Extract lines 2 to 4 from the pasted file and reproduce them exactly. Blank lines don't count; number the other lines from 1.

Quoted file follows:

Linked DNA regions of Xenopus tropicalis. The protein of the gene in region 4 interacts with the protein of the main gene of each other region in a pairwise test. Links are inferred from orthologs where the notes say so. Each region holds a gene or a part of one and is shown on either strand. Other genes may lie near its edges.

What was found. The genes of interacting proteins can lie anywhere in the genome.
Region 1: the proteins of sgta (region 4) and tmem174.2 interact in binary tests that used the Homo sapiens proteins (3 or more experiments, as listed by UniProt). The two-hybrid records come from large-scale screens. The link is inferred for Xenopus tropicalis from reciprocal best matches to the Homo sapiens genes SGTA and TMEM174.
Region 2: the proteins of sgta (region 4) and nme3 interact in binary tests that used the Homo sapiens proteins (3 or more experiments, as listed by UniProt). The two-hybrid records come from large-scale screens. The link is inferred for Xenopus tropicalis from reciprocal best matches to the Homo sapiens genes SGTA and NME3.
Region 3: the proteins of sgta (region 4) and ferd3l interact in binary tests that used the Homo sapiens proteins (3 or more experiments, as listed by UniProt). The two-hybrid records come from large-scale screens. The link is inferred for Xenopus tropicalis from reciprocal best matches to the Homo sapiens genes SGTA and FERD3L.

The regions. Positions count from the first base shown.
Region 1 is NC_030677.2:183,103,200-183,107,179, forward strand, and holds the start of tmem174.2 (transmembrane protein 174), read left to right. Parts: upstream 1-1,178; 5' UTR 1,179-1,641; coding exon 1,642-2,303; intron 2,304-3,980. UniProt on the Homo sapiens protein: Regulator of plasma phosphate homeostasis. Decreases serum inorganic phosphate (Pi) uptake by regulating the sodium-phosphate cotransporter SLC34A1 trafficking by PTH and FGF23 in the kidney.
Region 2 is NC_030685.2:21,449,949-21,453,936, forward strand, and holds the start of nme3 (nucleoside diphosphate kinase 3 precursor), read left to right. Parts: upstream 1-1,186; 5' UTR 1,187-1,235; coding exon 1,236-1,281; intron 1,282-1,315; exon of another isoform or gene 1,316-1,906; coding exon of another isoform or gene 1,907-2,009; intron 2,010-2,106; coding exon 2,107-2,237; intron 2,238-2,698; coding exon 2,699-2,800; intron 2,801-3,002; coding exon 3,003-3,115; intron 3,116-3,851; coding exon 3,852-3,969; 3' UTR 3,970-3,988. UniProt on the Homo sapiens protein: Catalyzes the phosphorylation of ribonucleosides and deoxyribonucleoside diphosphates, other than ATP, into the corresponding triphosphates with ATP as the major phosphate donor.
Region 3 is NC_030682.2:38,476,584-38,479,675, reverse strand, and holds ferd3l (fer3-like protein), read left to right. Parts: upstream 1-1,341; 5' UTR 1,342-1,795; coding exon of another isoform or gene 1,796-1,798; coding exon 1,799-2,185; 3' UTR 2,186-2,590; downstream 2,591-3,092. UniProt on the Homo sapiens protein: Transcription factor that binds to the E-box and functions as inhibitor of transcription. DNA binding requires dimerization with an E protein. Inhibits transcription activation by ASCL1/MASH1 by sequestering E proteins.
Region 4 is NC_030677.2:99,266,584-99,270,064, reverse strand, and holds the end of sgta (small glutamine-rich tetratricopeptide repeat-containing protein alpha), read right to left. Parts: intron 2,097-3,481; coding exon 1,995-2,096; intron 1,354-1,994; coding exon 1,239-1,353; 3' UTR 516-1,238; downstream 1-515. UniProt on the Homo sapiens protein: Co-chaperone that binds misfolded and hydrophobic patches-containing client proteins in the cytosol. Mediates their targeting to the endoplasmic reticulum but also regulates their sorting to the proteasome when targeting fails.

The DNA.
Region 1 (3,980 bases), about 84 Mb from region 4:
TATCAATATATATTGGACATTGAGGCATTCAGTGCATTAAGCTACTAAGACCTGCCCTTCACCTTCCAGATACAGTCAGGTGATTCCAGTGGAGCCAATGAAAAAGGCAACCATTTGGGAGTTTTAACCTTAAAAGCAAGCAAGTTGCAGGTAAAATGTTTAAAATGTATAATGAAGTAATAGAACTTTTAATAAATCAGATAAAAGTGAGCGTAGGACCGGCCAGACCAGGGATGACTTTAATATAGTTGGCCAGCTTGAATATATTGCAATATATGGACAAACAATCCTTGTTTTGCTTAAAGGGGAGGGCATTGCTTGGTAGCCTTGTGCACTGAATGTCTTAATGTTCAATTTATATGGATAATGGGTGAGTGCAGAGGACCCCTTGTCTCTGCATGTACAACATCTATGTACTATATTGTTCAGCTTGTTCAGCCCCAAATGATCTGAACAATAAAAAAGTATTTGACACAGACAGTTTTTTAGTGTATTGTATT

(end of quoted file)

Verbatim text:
What was found. The genes of interacting proteins can lie anywhere in the genome.
Region 1: the proteins of sgta (region 4) and tmem174.2 interact in binary tests that used the Homo sapiens proteins (3 or more experiments, as listed by UniProt). The two-hybrid records come from large-scale screens. The link is inferred for Xenopus tropicalis from reciprocal best matches to the Homo sapiens genes SGTA and TMEM174.
Region 2: the proteins of sgta (region 4) and nme3 interact in binary tests that used the Homo sapiens proteins (3 or more experiments, as listed by UniProt). The two-hybrid records come from large-scale screens. The link is inferred for Xenopus tropicalis from reciprocal best matches to the Homo sapiens genes SGTA and NME3.